Kawasaki syndrome reeks of being infectious in origin, and the recent Covid experience only adds to that odor. So why haven’t we found the cause of Kawasaki syndrome after all this time? Because we need a new flashlight, obviously.

Let’s say that at some time in your life you went camping. Exactly an hour after everyone has settled down and is sleeping, you wake to find that you require the sort of comfort that a privy can provide. You reluctantly leave your warm sleeping bag and turn on that little easy-to-carry flashlight with the anemic amount of light that it provides and make your way to the outhouse, tripping over every root and rock in the path because you can’t see them clearly.

But you learned something from that negative experience.

So when you return to civilization, you make a trip to a hardware store and buy the biggest, brightest flashlight you can afford, and the next time you make that chilly trip to the toilet you see everything. The roots, the rocks, the raccoons, something ominous that slithered away into the underbrush – it’s all out there. Technological progress has improved your life.

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It’s the same in medicine.

As a junior medical student I was required to attend a series of lectures on physical diagnosis. We were learning the art of eliciting information through touching patients’ bodies, listening to their hearts and lungs, and asking them to perform certain tasks. All terribly important stuff. Skills and knowledge that had been basically unchanged for a hundred years.

One day, after an hour of talking to us about stethoscopes and the alteration of the sounds you hear caused by diseases of the lungs, and of the art of percussion of the chest (the tapping while listening), the lecturing pulmonologist paused.

“Now,” he said, “I must tell you that everything I have talked about so far this morning is not worth the diagnostic value of a single chest x-ray.” And he closed his notebook and left the room.

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The discovery of x-rays was a revolutionary thing. It was the newest and best flashlight of 1913. But what amazing ones were to follow – the CT scan, brain scan, PET scan, MRI, etc. And that was just in the radiology department.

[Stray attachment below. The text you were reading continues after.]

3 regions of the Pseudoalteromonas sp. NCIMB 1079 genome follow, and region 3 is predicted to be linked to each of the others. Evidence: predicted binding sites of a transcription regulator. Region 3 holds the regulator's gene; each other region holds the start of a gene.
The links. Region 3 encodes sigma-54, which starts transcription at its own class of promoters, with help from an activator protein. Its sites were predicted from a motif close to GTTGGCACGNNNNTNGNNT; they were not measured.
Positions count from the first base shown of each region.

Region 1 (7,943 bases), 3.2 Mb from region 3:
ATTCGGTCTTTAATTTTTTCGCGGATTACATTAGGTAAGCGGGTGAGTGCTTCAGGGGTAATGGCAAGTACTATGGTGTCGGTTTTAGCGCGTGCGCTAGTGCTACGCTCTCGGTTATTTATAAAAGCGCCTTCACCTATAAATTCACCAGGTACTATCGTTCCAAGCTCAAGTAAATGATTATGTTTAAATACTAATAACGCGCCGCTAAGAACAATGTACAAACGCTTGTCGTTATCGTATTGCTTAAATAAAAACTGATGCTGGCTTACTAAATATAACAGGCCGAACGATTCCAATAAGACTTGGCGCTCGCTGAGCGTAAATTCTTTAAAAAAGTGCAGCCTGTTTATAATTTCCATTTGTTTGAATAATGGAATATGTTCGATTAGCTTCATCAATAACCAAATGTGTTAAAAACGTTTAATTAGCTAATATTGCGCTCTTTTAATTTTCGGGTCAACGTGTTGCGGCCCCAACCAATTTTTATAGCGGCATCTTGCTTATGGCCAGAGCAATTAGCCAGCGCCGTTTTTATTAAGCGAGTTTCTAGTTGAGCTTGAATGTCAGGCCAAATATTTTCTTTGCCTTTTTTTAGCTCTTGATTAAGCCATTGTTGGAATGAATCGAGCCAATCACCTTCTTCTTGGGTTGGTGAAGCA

Each time there is a technical advance, we learn new stuff. Not just about what we might have been studying at the time, but other things as well. We’re unfortunately accustomed to the term collateral damage, as when a weapon kills innocents along with the intended target.

Well, there is such a thing as collateral learning as well. This occurs when a tool is developed and all of a sudden uses are found for it far from the original plans.** As an example, all of the diagnostic testing now being done for Covid-19 uses technology that didn’t exist when I started out in medicine.

Each time we get one of those new flashlights, people begin immediately shining them everywhere and oh, what things we learn. But so far, no new beam to shine on Kawasaki syndrome, not yet.

**[Steve Jobs was particularly conscious of this phenomenon. When he first presented the iPhone, he knew that it was a remarkable technical achievement, but that neither he nor anyone else could know how it would eventually be used. That was where we came in. And who could have imagined how useful it has become?]

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BTW, as long as we’re on the subject, you do know what the world’s most powerful diagnostic instrument is, don’t you? And it’s been around for a thousand years?

It’s the retrospectoscope. With it you can look backward in time, and declare “I knew it all along!” to everyone who is within earshot and you believe may be susceptible to your unmerited self-praise.